Remembering Emmett Till

Before the Civil Rights Movement was in full swing, the murder of a young boy named Emmett Till helped shed some light on racism plaguing the nation and helped bring about a demand for change.

The story that most people know is that Emmett flirted with and whistled at Carolyn Bryant, a white woman and the wife of Roy Bryant, the owner of a grocery market in Money, Mississippi. Recently, Mrs. Bryant admitted to falsifying the events of Aug. 24, 1955. Additionally, after the incident, a newspaper reported that he would whistle as a tic that would help control his stuttering.

Emmett Till was born on July 25, 1941 to Mammie Carthan and Louis Till in Chicago, Illinois. When Emmett was six he contracted Polio, which left him with a stuttering problem.

Till was a typical teenager in the 1950s. He attended McCosh Grammar School, an all-black school in Chicago. His former classmate, Richard Heard, described him as “a funny guy all the time. He had a suitcase of jokes that he liked to tell. He loved to make people laugh.” People in Till’s neighborhood also described him as “responsible, funny, and infectiously high-spirited.”

His mother, Mammie, was an extraordinary black woman in her time. She defied the societal expectations of black women, excelling in a time when it was extremely difficult for women to do so. While raising Emmett, she worked for the Air Force as a highly successful clerk. As such, Emmett spent his childhood in a middle-class black community in Chicago that was home to many successful black-owned businesses.

When his uncle, Mose Wright, came to visit from Mississippi in August, he told Emmett stories about his life in the American South, and Emmett was intrigued. Though initially reluctant to let him leave, Mammie eventually allowed Emmett to stay with his uncle in Mississippi. Before Emmett left, his mother cautioned him about how different Mississippi is from Chicago.

After Bryant lied to her husband Roy about what took place, Roy and his half-brother went hunting for Emmett. On the early morning of Aug. 28, 1955 around 2:30 a.m., Roy and his half-brother arrived at Mose’s house with a gun and flashlight, demanding for Emmett Till to come with them.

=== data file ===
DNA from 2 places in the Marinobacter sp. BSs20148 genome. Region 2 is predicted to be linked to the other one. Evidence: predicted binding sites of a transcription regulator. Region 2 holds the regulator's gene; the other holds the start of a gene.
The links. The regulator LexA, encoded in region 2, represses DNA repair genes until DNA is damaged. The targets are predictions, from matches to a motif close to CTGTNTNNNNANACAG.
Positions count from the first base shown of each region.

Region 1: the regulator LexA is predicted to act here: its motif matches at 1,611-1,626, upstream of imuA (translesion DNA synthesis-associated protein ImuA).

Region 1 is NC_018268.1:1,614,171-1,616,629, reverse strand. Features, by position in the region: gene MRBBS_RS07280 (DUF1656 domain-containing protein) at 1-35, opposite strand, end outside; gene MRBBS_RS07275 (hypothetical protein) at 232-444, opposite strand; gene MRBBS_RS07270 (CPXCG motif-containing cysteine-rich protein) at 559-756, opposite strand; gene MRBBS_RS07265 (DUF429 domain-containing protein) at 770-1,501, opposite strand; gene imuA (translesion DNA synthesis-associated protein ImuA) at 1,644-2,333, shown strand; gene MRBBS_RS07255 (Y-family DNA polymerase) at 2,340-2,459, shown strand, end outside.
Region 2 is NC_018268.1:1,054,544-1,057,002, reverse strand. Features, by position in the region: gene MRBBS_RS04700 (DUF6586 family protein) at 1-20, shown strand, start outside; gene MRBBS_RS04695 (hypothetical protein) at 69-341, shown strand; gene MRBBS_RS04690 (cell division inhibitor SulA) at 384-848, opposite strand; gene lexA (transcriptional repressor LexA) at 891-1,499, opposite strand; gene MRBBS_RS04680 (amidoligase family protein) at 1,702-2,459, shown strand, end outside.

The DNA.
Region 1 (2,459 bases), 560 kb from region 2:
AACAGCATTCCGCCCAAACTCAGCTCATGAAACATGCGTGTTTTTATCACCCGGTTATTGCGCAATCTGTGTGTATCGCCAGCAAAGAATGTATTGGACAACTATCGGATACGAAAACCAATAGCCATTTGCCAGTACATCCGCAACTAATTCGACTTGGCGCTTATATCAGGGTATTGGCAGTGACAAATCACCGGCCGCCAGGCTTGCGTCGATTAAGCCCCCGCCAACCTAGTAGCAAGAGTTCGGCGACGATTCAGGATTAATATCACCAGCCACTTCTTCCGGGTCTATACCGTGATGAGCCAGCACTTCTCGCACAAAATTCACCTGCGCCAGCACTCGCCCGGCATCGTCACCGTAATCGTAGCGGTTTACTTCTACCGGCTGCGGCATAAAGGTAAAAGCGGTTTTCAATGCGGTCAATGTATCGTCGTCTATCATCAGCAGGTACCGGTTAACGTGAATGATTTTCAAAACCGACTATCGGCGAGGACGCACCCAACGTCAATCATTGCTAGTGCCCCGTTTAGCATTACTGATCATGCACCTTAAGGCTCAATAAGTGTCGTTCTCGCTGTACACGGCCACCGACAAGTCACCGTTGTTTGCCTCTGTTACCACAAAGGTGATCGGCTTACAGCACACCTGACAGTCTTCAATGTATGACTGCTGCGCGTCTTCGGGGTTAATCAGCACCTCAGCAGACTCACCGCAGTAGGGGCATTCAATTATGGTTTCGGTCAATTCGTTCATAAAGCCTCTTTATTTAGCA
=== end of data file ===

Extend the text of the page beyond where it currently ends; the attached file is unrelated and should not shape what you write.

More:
After Roy and his half-brother kidnapped Emmett and threw him into the back of a pickup truck, they dropped Carolyn at home. They then recruited two other black men, Henry Lee Loggins and Leroy Collins. Witnesses said they saw a green and white Chevy pickup truck pulling into a plantation with three black passengers sitting on the bed of the truck: Loggins and Collins, with Emmett sandwiched securely in the middle.

Emmett was escorted into the shed. As stated by Stephen J. Whitefield, a witness who testified said they heard screams from the shed and someone calling out “Mama! Lord have mercy! Lord have mercy!”

Three days after Emmett was murdered, two boys found his disfigured, naked body in the river. Roy Bryant and his half-brother were acquitted of all charges by an all-white jury. However, the trial has been debated for years because of corruption; Collins and Loggins, who were scheduled to testify, were rumored to be jailed by the county sheriff during the trial. Bryant also later admitted to torturing and murdering Emmett.

At the time, Mississippi was known for promoting violent attacks on the black community. Lynchings were common as a way for white people to maintain supremacy and instill fear in black citizens. Between 1882-1968 there were 4,743 lynching in the United States. Of that number, almost 3,500 were black citizens. Mississippi alone lynched 581 men and women in those years. Before Emmett was viciously murdered, attacks on black men accused of talking to, raping, or attempting to rape white women were common.

When Carolyn Bryant lied and told her husband that Emmett whistled and made physical advances to her, she brought the plague of violence and death on an innocent boy whose only “crime” was that he was black. Carolyn Bryant’s words cost Emmett’s life that summer, and more than fifty years later she has finally admitted the truth.

Before President Obama left office, he signed the Emmett Till Civil Rights Crime Reauthorization Act of 2016. This act would allow the Department of Justice and the FBI to reopen unsolved Civil Rights cases closed before 1980.

Had Emmett Till not been brutally murdered that summer, what would he have aspired to be? He grew up around people who held highly respected jobs. He could have been a doctor, scientist, teacher, anything he set his mind on. In October of 2016 the memorial that marks the site where Till’s body was found was riddled with bullet holes. It is not the first time his memorial site was vandalized since its completion in 2007.

In light of recent events, Emmett Till’s story must not be forgotten.